(For Our Children And Any Other) If You Stomp Your Foot.

7 11 2012

Part Three:

Sitting here thinking about 1 Peter 1:17 where it says, a good father helps his child; and a responsible father doesn’t let their child get away with sloppy living. Thinking about this aspect of how God doesn’t simply let us get away with things, how sloppy living matters to Him so much that, as a good Father, He engages.

That leads me to wonder what a person should be able to get away with. Coming from a parent’s perspective we don’t want to be too heavy handed with our children; but neither do we want to be irresponsible. God describes himself as a responsible parent, so what does that look like for us?

Do we consider requests as they are presented, and give one a “check” and another an “x”? Should you kids come with your list and we will decide which ones are reasonable and which one’s aren’t; and will this be based on how we feel that day? Or how you feel, perhaps? If you stomp your foot, will we take that into consideration?

God as a good father stands outside of that and just does what is right.

And then there is the less defined world of attitudes and tone of voice and body language. Are those our department? Are we to address everything? Your work ethic, your Internet practices, your language, your dress, and how you spend your money?

When you were young, it was so obvious:

  • You can’t hit someone.
  • You can’t just leave our yard.
  • You can’t refuse to take a bath.
  • You can’t feed your dinner to the dog.

But what about later, like now, when you are 15, 16 and 17? Does parenting become a suggestion? There are days when 2 Corinthians 4:8 could describe how it feels to be a parent,  “troubled on every side…perplexed…”. There are days the push-back is so intense that letting you be feels like a better alternative than staying the course; it would be a relief to not have to wrestle with you.

Hebrews 12 asks, “Which children are not disciplined by their father?” So, if they do fly under the radar, if they do avoid discipline, they aren’t being treated as a true son or daughter. It says that a parent does what they think is best for the child, and though it might create discomfort for a while, it is meant to produce something good in the end.

That’s the thing about being a parent: we always have the end in sight while kids live in the moment. Exactly how it works with God and us. While we are so concerned about today or tonight or the weekend, God is looking much further down the road and asking what it will mean for us.

1 Peter 1:17 says, a good father helps his child; and a responsible father doesn’t let their child get away with sloppy living. This is a pretty hands-on verse. Active or passive? I think the Bible would say that we need to be active in how we engage with parenting but that still doesn’t spell it out for me. If you rebel against how we have chosen to lead our home, what then? The father of the prodigal let him pack up and live recklessly until he ran out of steam; the shepherd left all his sheep to rescue a lost one; what is the prescription?

This is our question to lose sleep over, not yours.

The Bible is clear about your posture, as the child: children always obey your parents, for this pleases the Lord (Colossians 3:20). Exodus 20:12 adds a promise: “Honor your father and mother, that your days may be long in the land which the Lord your God gives you.”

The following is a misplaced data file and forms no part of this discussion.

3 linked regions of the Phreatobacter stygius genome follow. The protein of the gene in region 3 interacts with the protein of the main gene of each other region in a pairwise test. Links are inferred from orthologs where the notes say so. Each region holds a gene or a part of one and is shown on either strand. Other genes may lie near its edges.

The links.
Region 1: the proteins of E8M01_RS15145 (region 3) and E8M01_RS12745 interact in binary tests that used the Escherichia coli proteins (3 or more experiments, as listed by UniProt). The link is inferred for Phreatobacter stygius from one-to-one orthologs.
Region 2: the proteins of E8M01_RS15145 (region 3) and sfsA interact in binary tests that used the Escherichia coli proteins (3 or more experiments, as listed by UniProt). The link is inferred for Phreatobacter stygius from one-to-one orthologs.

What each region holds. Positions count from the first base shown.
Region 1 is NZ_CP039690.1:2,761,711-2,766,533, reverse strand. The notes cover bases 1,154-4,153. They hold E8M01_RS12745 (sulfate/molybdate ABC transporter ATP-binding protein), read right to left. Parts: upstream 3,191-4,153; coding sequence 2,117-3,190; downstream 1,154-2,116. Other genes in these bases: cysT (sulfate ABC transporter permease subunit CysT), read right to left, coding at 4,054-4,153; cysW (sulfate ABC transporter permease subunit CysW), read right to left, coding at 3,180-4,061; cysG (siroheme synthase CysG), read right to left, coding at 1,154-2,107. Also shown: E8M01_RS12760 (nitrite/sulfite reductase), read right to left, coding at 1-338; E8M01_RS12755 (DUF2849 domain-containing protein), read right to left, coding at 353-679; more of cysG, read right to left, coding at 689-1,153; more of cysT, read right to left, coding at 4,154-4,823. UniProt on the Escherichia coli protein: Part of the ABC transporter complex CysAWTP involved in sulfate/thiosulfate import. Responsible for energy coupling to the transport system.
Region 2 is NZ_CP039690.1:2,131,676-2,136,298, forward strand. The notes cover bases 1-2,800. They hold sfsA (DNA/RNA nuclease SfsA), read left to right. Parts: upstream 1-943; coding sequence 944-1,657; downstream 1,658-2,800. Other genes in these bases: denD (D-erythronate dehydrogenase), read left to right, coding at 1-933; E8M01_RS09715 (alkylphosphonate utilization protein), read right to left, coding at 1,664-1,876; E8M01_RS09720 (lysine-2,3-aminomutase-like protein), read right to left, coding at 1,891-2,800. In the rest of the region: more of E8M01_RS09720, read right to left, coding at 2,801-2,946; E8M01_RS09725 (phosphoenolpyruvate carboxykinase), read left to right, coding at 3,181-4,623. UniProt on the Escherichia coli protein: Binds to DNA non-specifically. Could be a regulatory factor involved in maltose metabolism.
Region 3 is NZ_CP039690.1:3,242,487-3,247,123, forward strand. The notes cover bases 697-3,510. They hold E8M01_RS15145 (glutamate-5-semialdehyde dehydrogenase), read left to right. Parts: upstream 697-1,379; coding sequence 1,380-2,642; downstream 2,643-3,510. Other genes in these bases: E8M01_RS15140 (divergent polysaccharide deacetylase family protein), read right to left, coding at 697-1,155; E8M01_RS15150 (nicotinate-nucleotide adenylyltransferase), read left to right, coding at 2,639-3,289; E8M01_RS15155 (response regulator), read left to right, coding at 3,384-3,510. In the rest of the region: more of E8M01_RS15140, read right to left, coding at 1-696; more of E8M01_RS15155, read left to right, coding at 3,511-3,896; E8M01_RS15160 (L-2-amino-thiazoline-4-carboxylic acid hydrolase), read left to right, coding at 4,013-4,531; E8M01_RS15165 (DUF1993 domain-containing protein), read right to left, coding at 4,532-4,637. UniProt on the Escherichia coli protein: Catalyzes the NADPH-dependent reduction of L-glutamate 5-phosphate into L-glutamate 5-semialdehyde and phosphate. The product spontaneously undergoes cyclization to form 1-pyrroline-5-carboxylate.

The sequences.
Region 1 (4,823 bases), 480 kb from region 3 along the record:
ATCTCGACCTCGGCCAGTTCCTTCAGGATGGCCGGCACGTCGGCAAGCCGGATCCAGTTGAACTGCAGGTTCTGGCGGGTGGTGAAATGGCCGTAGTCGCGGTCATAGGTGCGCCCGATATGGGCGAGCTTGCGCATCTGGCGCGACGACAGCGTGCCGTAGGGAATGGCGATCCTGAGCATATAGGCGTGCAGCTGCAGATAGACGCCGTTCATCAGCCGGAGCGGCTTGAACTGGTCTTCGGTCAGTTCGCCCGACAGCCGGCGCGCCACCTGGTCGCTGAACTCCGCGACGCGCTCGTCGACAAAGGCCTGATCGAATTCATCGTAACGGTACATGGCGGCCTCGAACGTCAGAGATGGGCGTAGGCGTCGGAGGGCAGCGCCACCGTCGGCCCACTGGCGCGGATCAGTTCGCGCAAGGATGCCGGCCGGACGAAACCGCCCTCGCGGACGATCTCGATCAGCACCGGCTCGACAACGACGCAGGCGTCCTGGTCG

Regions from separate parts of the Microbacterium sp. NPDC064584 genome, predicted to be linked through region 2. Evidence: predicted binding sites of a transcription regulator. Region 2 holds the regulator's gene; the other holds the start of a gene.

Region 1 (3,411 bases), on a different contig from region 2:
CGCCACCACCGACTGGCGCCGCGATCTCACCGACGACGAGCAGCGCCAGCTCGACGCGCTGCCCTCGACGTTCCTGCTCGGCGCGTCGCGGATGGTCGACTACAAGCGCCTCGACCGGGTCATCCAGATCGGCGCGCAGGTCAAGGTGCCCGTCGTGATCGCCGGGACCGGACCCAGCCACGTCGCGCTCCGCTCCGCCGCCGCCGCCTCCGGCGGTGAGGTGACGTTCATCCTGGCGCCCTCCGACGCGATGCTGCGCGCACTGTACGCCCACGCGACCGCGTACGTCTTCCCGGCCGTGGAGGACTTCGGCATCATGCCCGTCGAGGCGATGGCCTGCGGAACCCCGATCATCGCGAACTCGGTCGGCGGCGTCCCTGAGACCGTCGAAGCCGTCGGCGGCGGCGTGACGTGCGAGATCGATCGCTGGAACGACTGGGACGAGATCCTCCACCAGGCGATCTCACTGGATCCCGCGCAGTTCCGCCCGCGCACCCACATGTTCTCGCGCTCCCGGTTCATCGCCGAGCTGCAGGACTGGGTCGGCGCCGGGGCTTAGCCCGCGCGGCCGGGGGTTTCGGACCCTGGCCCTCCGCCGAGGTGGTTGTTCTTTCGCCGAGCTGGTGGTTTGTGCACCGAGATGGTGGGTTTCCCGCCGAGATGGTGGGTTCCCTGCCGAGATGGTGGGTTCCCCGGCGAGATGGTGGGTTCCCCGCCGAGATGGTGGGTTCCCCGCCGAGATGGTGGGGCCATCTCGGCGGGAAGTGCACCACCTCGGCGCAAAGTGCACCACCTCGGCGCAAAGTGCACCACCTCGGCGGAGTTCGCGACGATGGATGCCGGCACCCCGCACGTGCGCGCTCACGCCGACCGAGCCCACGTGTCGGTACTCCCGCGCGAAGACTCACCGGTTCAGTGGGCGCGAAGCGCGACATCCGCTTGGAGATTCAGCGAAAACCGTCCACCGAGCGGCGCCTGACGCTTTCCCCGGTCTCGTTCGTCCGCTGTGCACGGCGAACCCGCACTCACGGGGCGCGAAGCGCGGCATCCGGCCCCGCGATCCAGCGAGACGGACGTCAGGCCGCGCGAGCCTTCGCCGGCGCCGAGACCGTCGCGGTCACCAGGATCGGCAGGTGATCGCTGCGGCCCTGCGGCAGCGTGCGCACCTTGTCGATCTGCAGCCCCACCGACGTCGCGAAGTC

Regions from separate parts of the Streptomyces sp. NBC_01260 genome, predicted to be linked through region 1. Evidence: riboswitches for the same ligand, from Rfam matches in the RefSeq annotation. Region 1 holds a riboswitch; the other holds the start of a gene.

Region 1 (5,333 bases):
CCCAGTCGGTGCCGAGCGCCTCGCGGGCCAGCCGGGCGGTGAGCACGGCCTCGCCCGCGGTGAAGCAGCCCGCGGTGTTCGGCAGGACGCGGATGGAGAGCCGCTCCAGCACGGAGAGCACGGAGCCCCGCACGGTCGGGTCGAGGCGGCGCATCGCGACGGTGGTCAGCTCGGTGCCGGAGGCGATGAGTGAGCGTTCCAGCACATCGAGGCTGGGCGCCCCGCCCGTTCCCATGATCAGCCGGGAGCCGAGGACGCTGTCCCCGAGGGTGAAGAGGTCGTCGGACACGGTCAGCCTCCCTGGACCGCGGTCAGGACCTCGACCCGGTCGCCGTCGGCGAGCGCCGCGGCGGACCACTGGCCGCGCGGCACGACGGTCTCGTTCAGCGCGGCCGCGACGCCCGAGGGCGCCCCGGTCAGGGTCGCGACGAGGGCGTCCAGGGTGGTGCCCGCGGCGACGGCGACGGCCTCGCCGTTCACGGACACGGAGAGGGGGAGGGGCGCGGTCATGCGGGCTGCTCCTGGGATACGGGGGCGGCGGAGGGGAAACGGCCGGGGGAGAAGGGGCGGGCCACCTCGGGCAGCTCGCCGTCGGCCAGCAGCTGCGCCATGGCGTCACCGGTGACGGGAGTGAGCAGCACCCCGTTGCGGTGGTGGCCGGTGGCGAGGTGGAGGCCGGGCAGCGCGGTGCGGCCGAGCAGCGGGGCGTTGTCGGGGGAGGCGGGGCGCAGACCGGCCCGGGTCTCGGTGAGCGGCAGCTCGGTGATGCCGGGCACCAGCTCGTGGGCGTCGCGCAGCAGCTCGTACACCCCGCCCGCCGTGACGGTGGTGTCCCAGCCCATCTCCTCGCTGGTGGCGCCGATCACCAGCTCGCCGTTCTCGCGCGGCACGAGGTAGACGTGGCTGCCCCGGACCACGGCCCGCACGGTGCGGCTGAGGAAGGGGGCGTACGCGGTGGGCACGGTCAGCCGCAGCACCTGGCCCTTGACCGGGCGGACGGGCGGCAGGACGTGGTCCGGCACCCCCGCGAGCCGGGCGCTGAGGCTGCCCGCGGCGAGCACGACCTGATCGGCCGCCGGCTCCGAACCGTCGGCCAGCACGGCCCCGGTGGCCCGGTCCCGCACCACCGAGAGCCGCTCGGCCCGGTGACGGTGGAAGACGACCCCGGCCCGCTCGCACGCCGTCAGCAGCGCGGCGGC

Our role is to not be thoughtless in how we do so; to not discourage you, belittle you, pick at you about meaningless things; we should not be excessive in how we discipline you so that it is cruel and crushes you. We are to be diligent and consistent as we guide you. We are to see who you are, work with what God has created you to be, and encourage you to excel in your gifts. Ephesians 6:4 adds that we ought to raise you with discipline and instruction about the Lord.

When you stomp your foot: that’s sloppy behavior on your part and we can’t look the other way. We can’t just hope it works out in the end. We can’t “not say” anything. We have to restrict your freedom if you abuse it. We must raise you.

How will we do it?

I am still in the workshop on this, but I know Jesus is saying, “Walk with me and work with me – watch how I do it” (Matthew 11:29 The Message). He assures me in Isaiah 40:11 that He will lead those who have young.

Parents do what they think is best, and really, that is true. We really think something is best. What if we get it wrong? What if we should have pursued rather then wait. What if we wait when we should have pursued. Not to abdicate responsibility, but I am trying hard to listen to what Jesus is saying and I trust that if we don’t get it spot on, He will fill in the gaps.

And do I ever have to watch my heart right now! Not only do I have to contend with your behavior, I have to contend with my own.  I have my own selfishness, my own frustration, my own sense of betrayal at times, my own questions, my own hurt, my own weariness my own…my own sloppiness.

As much as I don’t know; as much as I am figuring things out as I go along, I am clear on a one word prayer and that it is as valid as an hours worth; that it is as worthy an appeal to the heart of God. It is only one word, useful for most situations and certainly the one I am in now: Help!

— Teresa Klassen




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